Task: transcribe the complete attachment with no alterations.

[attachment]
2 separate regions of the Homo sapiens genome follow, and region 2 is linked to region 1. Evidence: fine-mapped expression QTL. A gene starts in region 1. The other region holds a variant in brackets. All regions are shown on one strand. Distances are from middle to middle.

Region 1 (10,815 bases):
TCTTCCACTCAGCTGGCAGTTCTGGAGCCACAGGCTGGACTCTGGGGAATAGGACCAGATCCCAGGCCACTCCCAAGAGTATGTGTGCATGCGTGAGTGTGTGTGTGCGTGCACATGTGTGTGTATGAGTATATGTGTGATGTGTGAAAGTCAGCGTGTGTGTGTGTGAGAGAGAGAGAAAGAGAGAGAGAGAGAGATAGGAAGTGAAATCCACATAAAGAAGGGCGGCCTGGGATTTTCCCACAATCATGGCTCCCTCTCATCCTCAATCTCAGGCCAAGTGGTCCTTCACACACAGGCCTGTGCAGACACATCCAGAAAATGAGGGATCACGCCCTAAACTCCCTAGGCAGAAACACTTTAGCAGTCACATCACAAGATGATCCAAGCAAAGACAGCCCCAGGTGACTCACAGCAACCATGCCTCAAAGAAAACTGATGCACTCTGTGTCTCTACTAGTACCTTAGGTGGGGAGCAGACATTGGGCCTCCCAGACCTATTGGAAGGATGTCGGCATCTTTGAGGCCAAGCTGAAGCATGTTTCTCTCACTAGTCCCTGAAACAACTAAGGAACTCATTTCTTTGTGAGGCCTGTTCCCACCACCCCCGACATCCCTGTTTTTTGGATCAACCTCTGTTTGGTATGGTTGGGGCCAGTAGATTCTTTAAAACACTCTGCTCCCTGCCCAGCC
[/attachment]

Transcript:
2 separate regions of the Homo sapiens genome follow, and region 2 is linked to region 1. Evidence: fine-mapped expression QTL. A gene starts in region 1. The other region holds a variant in brackets. All regions are shown on one strand. Distances are from middle to middle.

Region 1 (10,815 bases):
TCTTCCACTCAGCTGGCAGTTCTGGAGCCACAGGCTGGACTCTGGGGAATAGGACCAGATCCCAGGCCACTCCCAAGAGTATGTGTGCATGCGTGAGTGTGTGTGTGCGTGCACATGTGTGTGTATGAGTATATGTGTGATGTGTGAAAGTCAGCGTGTGTGTGTGTGAGAGAGAGAGAAAGAGAGAGAGAGAGAGATAGGAAGTGAAATCCACATAAAGAAGGGCGGCCTGGGATTTTCCCACAATCATGGCTCCCTCTCATCCTCAATCTCAGGCCAAGTGGTCCTTCACACACAGGCCTGTGCAGACACATCCAGAAAATGAGGGATCACGCCCTAAACTCCCTAGGCAGAAACACTTTAGCAGTCACATCACAAGATGATCCAAGCAAAGACAGCCCCAGGTGACTCACAGCAACCATGCCTCAAAGAAAACTGATGCACTCTGTGTCTCTACTAGTACCTTAGGTGGGGAGCAGACATTGGGCCTCCCAGACCTATTGGAAGGATGTCGGCATCTTTGAGGCCAAGCTGAAGCATGTTTCTCTCACTAGTCCCTGAAACAACTAAGGAACTCATTTCTTTGTGAGGCCTGTTCCCACCACCCCCGACATCCCTGTTTTTTGGATCAACCTCTGTTTGGTATGGTTGGGGCCAGTAGATTCTTTAAAACACTCTGCTCCCTGCCCAGCC